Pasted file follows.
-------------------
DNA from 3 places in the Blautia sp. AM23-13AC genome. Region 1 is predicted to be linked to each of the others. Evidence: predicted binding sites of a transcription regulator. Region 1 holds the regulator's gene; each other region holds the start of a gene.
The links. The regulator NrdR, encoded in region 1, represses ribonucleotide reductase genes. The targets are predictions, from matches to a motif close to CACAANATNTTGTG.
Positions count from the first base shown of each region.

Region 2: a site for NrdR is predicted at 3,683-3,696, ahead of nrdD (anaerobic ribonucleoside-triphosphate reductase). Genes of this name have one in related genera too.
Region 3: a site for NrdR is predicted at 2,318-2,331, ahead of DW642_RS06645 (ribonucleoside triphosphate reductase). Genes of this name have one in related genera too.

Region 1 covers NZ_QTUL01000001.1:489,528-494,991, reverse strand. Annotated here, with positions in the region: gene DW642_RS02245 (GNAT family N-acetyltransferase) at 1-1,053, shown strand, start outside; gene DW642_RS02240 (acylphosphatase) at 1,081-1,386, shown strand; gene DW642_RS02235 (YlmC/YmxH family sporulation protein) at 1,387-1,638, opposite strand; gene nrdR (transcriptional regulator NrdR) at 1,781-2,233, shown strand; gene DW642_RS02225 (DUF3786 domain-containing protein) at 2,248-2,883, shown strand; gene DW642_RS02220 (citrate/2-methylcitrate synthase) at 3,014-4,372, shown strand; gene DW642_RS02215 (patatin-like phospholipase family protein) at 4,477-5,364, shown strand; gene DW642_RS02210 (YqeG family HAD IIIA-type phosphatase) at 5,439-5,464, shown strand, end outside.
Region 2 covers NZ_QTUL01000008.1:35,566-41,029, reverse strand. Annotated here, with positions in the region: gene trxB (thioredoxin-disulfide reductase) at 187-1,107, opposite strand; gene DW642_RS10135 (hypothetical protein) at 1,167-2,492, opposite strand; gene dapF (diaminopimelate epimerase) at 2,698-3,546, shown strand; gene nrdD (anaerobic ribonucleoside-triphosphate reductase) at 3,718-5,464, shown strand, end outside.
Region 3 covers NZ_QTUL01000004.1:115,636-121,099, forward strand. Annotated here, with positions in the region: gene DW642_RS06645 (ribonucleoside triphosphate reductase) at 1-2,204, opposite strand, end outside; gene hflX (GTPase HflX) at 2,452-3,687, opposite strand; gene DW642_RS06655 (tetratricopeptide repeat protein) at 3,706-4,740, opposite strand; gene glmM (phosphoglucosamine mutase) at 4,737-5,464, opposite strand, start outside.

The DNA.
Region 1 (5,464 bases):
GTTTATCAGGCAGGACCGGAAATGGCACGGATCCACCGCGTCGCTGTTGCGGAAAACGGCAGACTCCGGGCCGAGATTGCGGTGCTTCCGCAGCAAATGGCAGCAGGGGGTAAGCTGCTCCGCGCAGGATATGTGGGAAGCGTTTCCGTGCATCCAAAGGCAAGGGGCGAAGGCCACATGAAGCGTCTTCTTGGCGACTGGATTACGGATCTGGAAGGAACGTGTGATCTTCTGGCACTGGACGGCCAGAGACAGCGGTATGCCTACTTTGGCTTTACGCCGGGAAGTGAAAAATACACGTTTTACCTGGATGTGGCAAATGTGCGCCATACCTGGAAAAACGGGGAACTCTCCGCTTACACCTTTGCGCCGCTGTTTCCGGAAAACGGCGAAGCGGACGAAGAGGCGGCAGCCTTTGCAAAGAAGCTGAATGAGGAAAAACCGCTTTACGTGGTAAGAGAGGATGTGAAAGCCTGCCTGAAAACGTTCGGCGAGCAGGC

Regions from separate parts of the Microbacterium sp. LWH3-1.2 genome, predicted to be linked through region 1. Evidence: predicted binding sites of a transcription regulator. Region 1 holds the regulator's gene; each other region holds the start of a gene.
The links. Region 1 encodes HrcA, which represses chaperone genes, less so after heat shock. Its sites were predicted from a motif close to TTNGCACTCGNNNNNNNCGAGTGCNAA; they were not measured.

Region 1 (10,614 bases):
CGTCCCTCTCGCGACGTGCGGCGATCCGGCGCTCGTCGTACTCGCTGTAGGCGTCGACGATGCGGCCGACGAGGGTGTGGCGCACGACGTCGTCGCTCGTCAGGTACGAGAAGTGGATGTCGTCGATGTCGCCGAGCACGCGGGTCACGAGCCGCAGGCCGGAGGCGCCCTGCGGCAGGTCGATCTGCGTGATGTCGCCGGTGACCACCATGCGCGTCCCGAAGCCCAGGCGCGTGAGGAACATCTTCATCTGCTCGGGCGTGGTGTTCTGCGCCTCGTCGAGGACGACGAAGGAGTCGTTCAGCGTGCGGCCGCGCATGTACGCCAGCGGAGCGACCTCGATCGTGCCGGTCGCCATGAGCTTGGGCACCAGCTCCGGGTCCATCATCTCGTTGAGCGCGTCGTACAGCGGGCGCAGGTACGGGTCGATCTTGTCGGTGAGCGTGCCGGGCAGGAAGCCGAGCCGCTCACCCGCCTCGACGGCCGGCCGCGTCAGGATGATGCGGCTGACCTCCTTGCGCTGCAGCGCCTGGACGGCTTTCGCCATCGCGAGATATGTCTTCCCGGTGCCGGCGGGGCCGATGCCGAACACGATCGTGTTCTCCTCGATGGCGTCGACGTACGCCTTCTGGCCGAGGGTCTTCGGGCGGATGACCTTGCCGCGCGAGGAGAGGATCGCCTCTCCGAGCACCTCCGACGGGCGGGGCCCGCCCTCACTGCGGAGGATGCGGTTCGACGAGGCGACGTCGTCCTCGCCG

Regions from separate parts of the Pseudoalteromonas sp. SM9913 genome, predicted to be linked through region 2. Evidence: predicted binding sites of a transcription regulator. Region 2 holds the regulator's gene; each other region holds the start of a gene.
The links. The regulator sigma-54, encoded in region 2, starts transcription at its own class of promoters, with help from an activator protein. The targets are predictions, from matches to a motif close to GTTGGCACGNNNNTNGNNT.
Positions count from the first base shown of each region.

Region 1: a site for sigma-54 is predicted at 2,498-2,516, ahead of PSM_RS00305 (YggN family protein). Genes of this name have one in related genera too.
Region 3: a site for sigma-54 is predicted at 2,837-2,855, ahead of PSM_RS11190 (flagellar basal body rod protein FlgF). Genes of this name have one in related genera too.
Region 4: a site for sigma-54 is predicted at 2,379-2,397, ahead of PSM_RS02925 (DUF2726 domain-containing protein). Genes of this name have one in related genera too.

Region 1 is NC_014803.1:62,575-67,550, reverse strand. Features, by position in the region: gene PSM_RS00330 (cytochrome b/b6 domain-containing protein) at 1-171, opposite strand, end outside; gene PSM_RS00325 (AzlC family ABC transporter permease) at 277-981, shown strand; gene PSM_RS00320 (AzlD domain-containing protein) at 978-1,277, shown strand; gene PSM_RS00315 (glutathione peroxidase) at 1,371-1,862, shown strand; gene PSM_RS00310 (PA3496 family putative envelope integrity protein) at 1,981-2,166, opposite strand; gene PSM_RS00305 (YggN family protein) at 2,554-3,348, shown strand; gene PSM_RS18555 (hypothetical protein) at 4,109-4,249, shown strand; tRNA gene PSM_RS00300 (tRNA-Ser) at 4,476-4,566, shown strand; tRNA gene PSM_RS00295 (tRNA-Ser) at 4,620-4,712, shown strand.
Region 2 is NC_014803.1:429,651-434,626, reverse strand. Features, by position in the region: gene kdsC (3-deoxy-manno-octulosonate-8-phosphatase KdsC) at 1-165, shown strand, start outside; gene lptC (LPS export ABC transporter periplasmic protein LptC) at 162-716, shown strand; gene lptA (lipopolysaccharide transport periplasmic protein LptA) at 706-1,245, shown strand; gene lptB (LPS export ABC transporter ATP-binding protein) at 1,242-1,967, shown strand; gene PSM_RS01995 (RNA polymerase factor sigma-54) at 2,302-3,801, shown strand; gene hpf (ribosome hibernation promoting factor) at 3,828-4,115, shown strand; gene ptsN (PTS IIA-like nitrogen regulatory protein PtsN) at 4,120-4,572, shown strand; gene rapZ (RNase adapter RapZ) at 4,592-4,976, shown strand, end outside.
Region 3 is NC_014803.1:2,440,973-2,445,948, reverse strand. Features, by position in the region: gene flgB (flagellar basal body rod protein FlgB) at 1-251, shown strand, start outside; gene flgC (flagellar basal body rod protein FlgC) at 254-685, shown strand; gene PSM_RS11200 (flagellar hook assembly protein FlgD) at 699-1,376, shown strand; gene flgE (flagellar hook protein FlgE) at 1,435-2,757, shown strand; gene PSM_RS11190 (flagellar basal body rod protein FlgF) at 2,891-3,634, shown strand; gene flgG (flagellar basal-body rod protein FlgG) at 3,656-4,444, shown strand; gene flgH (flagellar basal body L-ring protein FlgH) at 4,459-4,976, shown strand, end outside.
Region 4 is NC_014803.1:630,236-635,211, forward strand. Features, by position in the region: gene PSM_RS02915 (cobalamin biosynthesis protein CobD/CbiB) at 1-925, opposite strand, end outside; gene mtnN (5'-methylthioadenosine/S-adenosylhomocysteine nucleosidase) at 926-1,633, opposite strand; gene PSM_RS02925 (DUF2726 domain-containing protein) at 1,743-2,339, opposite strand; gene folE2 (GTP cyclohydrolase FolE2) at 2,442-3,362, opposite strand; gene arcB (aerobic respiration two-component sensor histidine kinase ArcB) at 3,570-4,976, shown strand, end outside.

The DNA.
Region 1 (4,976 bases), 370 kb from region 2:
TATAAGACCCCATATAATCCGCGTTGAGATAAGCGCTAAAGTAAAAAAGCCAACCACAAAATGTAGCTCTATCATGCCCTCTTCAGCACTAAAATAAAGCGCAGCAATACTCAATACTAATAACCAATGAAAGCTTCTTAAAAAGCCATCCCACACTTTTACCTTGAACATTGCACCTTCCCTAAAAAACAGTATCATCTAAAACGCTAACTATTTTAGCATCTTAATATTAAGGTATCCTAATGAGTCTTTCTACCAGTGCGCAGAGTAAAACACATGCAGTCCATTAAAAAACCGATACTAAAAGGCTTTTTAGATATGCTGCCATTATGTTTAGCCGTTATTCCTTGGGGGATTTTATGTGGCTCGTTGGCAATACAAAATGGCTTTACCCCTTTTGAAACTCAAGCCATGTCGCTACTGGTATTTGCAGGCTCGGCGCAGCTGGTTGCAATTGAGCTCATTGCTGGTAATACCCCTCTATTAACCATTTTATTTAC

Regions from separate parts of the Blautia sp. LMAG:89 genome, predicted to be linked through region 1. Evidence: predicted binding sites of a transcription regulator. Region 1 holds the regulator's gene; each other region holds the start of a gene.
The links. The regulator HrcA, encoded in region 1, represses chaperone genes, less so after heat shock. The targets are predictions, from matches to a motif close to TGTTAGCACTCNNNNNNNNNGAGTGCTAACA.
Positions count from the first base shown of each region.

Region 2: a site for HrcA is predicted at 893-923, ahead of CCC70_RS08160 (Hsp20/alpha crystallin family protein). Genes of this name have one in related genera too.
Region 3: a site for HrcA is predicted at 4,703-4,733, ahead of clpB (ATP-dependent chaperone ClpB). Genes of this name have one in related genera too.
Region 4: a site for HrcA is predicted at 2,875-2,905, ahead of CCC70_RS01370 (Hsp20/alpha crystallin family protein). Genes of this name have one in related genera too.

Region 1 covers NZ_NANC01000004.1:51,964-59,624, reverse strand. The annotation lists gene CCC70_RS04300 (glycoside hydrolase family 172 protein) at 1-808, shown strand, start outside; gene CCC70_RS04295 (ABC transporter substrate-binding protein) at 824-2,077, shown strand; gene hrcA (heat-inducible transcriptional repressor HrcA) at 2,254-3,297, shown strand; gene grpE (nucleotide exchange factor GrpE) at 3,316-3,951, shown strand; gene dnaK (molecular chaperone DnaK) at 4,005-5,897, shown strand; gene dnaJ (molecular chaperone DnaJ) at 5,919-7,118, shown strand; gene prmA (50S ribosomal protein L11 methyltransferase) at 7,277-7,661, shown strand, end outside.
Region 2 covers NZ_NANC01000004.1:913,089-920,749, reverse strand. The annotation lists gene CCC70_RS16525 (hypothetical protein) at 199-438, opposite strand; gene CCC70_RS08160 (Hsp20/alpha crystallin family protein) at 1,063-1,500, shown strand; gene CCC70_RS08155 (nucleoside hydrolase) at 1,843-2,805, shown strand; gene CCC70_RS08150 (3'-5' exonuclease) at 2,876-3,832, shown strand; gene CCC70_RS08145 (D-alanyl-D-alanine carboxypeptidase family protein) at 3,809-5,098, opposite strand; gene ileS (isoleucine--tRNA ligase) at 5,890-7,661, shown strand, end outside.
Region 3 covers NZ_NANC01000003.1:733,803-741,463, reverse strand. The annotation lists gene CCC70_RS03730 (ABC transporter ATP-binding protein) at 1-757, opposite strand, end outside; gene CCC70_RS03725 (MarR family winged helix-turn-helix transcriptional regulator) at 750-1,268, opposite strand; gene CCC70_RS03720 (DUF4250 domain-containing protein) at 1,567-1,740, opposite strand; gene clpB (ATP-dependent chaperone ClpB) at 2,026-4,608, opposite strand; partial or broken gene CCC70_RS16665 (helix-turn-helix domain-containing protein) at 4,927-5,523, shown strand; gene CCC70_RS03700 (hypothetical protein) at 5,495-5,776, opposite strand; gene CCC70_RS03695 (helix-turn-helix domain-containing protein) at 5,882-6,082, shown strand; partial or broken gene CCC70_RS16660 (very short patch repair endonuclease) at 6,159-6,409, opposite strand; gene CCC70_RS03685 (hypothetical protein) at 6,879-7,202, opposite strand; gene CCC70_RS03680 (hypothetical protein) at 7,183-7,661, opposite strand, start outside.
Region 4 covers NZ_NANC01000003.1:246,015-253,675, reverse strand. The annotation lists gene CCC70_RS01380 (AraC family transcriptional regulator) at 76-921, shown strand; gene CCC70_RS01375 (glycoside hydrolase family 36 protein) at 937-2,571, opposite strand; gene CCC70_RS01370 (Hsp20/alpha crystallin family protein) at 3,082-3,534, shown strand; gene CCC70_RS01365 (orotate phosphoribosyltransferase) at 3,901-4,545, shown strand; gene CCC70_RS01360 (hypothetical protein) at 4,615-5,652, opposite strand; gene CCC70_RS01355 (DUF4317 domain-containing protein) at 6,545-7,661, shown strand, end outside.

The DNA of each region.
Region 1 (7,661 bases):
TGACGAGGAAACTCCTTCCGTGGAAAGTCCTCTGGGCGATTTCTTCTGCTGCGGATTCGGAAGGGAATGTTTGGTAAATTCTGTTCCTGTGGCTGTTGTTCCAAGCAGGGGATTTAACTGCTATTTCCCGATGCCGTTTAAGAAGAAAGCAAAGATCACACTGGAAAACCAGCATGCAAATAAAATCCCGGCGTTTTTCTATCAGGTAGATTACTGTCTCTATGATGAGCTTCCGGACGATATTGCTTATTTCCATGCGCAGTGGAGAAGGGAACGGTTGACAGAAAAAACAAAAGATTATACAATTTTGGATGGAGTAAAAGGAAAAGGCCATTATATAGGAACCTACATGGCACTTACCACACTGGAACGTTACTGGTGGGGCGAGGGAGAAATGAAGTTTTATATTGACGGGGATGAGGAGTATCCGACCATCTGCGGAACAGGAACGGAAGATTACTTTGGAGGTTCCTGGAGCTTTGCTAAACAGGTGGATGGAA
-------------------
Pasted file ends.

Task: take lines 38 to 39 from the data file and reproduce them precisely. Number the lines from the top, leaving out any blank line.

Region 4 covers NZ_NANC01000003.1:246,015-253,675, reverse strand. The annotation lists gene CCC70_RS01380 (AraC family transcriptional regulator) at 76-921, shown strand; gene CCC70_RS01375 (glycoside hydrolase family 36 protein) at 937-2,571, opposite strand; gene CCC70_RS01370 (Hsp20/alpha crystallin family protein) at 3,082-3,534, shown strand; gene CCC70_RS01365 (orotate phosphoribosyltransferase) at 3,901-4,545, shown strand; gene CCC70_RS01360 (hypothetical protein) at 4,615-5,652, opposite strand; gene CCC70_RS01355 (DUF4317 domain-containing protein) at 6,545-7,661, shown strand, end outside.

The DNA of each region.